House Speaker Nancy Pelosi did not want to take up impeachment,
but Donald John Trump, President by grace of the electoral college, forced her hand.
Trump did not want to be impeached, bluster and bombast notwithstanding, and so his interests and Pelosi’s were identical.
Trump, of course, could not see the constitutional line he had crossed in Ukraine that forced Pelosi to act in the interest of the institutional status of the House of Representatives even when waiting for the election was better for the Democratic Party. Even if the line were within his field of vision, it was unlikely he could understand her protectiveness toward the House as an institution — -because he does not exhibit a similar responsibility to the presidency as an institution.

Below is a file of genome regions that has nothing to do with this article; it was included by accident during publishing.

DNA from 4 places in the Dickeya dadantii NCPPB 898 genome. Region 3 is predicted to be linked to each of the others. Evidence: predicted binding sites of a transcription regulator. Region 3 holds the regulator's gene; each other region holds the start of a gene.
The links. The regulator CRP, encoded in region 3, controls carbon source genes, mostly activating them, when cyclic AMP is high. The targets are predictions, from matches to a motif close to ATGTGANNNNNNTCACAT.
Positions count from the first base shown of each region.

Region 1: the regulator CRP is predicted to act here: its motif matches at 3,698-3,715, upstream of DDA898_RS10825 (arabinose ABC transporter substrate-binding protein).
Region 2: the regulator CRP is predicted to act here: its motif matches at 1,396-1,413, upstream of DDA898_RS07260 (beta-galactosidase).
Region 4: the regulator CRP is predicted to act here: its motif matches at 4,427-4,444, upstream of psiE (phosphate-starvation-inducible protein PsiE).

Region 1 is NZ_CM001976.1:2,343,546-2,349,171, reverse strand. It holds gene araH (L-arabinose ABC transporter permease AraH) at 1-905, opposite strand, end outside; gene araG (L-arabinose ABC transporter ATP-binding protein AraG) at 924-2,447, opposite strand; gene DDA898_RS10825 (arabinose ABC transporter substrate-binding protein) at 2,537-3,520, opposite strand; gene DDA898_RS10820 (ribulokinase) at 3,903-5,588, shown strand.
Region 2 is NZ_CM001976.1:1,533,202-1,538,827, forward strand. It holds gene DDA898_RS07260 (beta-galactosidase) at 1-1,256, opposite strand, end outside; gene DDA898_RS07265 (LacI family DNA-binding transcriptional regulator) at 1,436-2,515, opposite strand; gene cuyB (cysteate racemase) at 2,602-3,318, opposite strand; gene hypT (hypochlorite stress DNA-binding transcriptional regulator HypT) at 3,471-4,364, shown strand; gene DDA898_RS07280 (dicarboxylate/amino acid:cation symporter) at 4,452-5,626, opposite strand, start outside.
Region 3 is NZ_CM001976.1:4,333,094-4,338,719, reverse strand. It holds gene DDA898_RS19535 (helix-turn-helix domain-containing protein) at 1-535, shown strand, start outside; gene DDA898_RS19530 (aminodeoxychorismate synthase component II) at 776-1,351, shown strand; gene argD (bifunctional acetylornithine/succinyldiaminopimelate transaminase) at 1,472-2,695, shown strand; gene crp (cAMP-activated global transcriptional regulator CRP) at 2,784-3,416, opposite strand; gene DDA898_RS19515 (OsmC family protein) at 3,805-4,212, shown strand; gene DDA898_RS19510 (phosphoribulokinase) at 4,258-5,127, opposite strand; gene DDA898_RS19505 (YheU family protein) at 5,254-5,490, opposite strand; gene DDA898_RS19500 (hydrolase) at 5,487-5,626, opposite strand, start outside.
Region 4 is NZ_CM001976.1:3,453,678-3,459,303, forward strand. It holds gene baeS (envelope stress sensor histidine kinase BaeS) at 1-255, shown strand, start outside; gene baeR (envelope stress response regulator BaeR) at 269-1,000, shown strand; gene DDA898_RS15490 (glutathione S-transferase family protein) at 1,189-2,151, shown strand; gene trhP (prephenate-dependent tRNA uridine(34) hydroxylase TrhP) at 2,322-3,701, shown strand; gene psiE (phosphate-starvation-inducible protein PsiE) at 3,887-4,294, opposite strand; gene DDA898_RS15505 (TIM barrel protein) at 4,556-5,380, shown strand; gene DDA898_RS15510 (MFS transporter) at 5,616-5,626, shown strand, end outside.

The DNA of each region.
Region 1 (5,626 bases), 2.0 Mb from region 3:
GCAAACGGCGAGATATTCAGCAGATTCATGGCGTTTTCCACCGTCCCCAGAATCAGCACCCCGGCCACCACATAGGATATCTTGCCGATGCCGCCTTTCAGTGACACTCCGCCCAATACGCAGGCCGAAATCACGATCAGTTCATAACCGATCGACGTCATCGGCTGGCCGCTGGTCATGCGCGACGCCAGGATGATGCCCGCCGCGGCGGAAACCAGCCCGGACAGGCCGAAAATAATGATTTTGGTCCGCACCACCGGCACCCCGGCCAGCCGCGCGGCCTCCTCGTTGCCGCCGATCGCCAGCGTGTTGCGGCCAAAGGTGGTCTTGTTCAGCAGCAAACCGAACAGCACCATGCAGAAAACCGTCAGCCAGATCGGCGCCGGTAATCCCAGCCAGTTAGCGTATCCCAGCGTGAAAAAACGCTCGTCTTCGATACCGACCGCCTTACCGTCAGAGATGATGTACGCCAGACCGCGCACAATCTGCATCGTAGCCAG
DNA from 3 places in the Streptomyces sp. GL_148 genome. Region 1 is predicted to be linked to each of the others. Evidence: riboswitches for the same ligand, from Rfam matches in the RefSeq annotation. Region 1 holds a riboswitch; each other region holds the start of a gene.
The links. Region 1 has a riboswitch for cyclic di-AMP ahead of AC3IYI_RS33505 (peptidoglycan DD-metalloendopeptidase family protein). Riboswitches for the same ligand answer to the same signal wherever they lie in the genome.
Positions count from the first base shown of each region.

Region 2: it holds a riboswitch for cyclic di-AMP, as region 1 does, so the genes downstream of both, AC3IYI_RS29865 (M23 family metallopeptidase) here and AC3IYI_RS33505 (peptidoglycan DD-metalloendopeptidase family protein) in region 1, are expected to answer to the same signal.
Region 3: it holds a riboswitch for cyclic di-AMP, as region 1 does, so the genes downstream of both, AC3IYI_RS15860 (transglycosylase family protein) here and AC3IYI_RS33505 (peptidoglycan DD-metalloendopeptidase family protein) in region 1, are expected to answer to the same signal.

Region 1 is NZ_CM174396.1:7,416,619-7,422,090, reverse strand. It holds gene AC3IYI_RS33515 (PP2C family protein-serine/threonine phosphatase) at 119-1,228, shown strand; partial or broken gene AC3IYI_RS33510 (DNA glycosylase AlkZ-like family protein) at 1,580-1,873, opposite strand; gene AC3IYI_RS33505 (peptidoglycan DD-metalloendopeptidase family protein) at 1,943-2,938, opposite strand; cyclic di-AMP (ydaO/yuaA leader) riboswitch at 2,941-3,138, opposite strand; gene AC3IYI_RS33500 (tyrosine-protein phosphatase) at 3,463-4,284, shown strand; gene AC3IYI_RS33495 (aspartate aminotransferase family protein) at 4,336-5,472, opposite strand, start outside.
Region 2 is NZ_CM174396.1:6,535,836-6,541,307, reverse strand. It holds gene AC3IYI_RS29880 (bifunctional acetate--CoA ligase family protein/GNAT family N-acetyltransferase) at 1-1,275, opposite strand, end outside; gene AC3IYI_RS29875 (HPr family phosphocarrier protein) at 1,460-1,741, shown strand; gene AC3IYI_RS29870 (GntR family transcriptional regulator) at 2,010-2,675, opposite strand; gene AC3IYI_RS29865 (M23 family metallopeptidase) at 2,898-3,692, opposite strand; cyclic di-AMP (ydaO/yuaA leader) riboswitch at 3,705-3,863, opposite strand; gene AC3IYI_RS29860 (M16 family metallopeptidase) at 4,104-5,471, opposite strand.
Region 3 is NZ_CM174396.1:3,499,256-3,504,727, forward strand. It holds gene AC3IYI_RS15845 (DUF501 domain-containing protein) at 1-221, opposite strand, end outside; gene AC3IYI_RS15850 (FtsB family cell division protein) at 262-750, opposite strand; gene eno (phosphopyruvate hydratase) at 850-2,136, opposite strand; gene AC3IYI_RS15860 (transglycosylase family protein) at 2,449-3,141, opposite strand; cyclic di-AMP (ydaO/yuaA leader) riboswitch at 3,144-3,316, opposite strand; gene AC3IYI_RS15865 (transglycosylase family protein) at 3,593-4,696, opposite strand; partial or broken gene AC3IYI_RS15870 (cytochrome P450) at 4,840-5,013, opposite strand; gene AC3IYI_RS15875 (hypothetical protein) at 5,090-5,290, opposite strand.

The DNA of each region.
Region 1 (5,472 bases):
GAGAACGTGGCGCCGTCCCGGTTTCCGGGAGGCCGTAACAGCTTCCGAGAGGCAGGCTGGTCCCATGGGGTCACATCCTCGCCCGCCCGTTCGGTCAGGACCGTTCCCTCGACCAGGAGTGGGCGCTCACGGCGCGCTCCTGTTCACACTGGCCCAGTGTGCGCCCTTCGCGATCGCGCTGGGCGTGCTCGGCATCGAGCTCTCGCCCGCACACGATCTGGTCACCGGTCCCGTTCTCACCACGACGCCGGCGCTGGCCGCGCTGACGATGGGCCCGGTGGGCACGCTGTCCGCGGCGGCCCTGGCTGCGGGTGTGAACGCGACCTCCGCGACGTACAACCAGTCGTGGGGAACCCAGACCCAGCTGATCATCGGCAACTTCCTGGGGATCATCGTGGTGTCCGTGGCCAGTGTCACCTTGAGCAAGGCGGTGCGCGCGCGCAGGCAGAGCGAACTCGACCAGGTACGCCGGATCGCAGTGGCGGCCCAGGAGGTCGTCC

Pelosi claims the House can walk and chew gum at the same time. Perhaps so. At least as long as Moscow Mitch McConnell keeps the Senate jammed up, the House is under no pressure to legislate with care. But the nation has a long litany of problems that demand legislative answers. Before the 2016 election, Trump claimed that only he could do it, “it” being solve those problems. His election did not improve the nonsense he uttered.
Except for legislation that must pass or the government shuts down, it’s unlikely there will be consideration of many House bills leading to a robust debate on the floor and followed by passage of Senate versions, requiring appointment of a conference committee to hammer out versions with which the Democratic House and the Republican Senate can live.
You know, like government used to work back when it worked?
With all due respect to the Speaker, impeachment needs to get done because it just sucks up too much political oxygen. Not in the House — in the country.